Whenever I think of hills, the picturesque Eastern Europe comes to my mind. It reminds me of our last road trip before we left Europe in 2014…driving thru the rugged hills and mountains of Dinaric Alps, some with heavy snow and some with endless lush greenery. Those mountains and hills looked more bold and appealing than the French or Swiss or Bavarian or Italian Alps. They are unspoiled and untouched…a bit of scary and a bit of relaxing. Here is to my memory, with some Eastern European hillside…

The scenic highway from Tirana, Albania to Skopje, Macedonia (thru Kosovo)

The scenic highway from Tirana, Albania to Skopje, Macedonia (thru Kosovo)

Scenic highway to Tirana, Albania (from Podgorica)

Stunning road to Tirana, Albania (from Podgorica)

Scenic drive from Sarajevo to Mostar in Bosnia and Herzegovina

Driving from Sarajevo to Mostar in Bosnia and Herzegovina

 

Checking out others’ posts on Travel Theme: Hills

Itinerary Florence: the Chianti Wine Route – Discover Tuscany in a unique way

It’s considered to be one of the most beautiful panoramic drives through Tuscany: the Chianti Wine Route. Chianti is one of the oldest and famous wine regions in Italy. This route, the SR222 (Strada Regionale 222) passes five small Chianti Classico towns and is about 100 km’s (62 miles) long. For a long time it was the only road between Florence and Siena.

This winding road takes you along the most spectacular sceneries Italy has to offer. View the typical rolling Tuscan hills filled with tall cypress trees. And see thousands hectares of fertile soil, ready to grow the sangiovese grapes for the divine Chianti wines. Touring the area let’s you experience the true ‘la dolce vita’. Do some wine tasting, try out the olive oils, visit the medieval towns and enjoy the local specialities along the way. These little towns are also perfect for a daytrip from Florence or Siena.

Before you take this trip it’s wisely to book your rental car in advance. Find further information at EasyTerra. Also book a B&B or agriturismo, so you can literally can eat, sleep and drink Chianti. Do remember: it is not safe to drink and drive at the same time.

What’s a Chianti wine?
The Chianti is one of the most sold Italian quality wines, recognisable by it’s Black Rooster (Gallo Nero) Label. It used to be bottled in a typical curved wine bottle in a straw basket (called fiasco), nowadays it’s more and more produced in a standard shaped wine bottle.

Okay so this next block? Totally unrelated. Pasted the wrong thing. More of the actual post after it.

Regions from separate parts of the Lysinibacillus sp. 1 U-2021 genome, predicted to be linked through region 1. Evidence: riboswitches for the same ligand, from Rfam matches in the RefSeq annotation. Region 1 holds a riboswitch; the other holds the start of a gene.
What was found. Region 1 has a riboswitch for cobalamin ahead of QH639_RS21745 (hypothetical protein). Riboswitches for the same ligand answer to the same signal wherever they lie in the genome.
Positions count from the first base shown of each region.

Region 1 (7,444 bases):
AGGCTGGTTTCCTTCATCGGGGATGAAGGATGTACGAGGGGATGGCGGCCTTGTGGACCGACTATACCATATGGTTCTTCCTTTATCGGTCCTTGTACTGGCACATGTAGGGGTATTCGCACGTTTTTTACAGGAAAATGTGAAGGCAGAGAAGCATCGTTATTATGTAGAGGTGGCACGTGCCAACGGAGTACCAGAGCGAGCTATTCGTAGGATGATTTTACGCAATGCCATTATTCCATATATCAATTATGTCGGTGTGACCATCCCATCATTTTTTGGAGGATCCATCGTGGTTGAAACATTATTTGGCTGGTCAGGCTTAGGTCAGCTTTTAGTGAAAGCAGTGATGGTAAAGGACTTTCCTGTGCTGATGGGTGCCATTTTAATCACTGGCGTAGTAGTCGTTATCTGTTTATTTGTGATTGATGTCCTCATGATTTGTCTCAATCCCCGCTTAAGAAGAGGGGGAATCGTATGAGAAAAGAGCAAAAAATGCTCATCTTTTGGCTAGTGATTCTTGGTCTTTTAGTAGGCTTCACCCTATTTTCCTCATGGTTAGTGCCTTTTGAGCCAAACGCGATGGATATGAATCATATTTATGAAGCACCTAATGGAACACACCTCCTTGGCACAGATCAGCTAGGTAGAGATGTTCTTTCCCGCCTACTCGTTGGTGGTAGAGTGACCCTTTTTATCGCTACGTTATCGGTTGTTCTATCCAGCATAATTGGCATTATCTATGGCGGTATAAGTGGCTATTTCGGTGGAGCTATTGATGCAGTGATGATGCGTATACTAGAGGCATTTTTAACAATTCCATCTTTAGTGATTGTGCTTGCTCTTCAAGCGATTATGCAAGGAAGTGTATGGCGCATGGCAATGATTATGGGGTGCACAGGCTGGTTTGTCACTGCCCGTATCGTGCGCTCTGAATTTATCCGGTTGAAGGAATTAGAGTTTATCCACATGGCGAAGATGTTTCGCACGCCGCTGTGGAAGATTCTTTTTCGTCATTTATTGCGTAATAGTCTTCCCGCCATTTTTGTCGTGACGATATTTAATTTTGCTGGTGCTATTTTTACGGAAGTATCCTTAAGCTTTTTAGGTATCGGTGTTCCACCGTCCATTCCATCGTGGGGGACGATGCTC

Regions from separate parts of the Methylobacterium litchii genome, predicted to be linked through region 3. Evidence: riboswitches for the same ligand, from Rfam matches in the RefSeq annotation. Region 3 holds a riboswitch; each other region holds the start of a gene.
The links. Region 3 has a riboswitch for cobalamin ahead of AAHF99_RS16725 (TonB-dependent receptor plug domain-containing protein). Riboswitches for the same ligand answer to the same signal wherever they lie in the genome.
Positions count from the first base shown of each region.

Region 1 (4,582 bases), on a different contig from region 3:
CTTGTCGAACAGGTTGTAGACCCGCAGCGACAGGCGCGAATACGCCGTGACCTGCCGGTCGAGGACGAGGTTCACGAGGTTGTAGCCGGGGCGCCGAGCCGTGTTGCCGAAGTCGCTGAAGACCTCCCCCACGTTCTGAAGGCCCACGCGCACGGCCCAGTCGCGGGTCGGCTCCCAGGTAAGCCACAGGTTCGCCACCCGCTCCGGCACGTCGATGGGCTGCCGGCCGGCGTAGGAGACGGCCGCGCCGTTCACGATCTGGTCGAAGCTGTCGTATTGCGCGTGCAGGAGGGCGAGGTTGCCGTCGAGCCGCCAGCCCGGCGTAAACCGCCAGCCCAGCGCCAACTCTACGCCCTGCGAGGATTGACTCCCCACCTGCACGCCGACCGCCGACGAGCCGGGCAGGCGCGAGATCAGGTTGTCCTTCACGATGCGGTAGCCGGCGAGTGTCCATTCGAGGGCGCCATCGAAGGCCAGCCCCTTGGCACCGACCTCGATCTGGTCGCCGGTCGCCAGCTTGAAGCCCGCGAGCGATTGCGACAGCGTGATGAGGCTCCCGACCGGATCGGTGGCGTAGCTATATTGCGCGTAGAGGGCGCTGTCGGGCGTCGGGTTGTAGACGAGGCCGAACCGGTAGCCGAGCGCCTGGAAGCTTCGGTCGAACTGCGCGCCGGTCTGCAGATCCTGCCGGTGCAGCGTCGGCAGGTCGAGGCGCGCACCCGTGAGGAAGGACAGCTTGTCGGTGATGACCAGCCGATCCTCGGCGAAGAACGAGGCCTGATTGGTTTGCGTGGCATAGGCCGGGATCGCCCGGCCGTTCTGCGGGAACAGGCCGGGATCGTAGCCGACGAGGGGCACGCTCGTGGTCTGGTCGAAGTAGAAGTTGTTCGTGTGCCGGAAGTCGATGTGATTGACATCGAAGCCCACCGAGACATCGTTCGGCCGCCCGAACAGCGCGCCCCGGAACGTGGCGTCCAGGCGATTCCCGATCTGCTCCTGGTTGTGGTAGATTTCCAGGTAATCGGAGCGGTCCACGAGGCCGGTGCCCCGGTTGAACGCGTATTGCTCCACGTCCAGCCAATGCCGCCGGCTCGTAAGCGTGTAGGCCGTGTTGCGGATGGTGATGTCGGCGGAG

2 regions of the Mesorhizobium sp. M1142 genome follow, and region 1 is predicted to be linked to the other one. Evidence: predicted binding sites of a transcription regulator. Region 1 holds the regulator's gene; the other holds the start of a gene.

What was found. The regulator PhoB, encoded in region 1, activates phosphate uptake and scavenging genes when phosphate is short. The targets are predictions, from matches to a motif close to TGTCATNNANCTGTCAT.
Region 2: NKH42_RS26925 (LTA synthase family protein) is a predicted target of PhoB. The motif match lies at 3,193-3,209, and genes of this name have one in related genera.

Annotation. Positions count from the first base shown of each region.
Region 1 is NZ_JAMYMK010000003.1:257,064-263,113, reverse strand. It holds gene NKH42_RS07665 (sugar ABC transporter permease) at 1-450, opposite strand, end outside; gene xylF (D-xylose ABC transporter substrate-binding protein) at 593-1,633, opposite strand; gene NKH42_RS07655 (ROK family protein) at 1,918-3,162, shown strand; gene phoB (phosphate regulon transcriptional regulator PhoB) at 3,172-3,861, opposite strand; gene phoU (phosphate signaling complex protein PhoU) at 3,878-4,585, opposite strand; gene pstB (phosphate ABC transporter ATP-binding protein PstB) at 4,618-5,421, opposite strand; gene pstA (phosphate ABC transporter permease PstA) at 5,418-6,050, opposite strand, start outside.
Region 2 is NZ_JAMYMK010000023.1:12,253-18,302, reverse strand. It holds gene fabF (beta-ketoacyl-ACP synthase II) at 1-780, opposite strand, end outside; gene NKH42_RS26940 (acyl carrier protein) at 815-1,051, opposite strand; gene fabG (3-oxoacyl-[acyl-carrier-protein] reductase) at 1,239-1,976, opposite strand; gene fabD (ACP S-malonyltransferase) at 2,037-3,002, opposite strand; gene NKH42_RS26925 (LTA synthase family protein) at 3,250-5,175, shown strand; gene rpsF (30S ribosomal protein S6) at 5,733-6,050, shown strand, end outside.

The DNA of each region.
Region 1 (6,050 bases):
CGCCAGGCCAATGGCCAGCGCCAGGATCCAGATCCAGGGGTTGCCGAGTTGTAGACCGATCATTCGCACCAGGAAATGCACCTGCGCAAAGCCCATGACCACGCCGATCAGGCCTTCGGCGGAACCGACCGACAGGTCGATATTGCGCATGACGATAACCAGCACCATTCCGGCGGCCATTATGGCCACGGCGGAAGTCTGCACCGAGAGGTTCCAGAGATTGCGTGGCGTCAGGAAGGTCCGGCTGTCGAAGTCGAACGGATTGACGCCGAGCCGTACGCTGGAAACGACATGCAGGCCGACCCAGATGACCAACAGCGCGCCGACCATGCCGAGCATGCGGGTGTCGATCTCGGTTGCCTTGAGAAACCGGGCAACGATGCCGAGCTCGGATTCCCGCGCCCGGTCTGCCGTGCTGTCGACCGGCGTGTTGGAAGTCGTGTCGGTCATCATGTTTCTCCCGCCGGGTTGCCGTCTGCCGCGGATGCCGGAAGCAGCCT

1-typical-chianti-wines-bottles

Typical Chianti wines bottles

Image Source: 123rf.com

The red wine is so special because of the use of sangiovese grapes. A minimum of 80% and up to a 100% must be used, supplemented by other grape varieties.

It has a characteristic intense aroma of fruit and flowers. A typical Chianti wine has a soft aftertaste and an intense color. The taste and quality can vary due to microclimates (height and location of the vineyard). The best Chianti’s come from the Chianti Classico region and have an DOCG-status to ensure the best quality.

Florence
Start your road trip in Tuscany’s capital: Florence. Or as the locals say Firenze. With millions of tourists a year visiting, it’s one of the most popular cities in Italy. And no wonder: it’s a perfect mix of history, art and culture. Book yourself a hotel and get lost in the city for a few days. Read more about Florence’s attractions.

After wandering around in Florence, it’s time to get into your car and hit the road: on to Greve.

Greve
Greve is also called ‘The Gateway into Chianti’, because it’s the first Clasico town to come across from Florence. The triangular square, Piazza Matteotti, forms the heart of the town. Each side is surrounded with small indoor shops, galleries and restaurants. There’s a large market held every Saturday.
Each year, around mid September, Greve organises the famous Expo del Chianti Classico. The Piazza gets filled for four days with stalls of all the local Chianti Classico wine producers. A tradition of nearly of half a century! For about €10 you can buy a empty wineglass, which you can refill 7 or 8 times.

If you can’t make it to the Festival, visit Le Cantine di Greve (Enoteca Falorni). Buy a ‘wine card’ for a certain amount and fill your glass with an automatic dispenser. You can choose from over 140 different kind of wines! To learn more about the history of Chianti’s wine culture, visit the Museo del Vino. For some historic sightseeing you walk or drive up (1,5km) to the old castle of Montefioralle, a medieval village nearby. On your way up you will see some great panoramic views.

2-cobbled-street-in-montefioralle-greve

Cobbled street in Montefioralle – Greve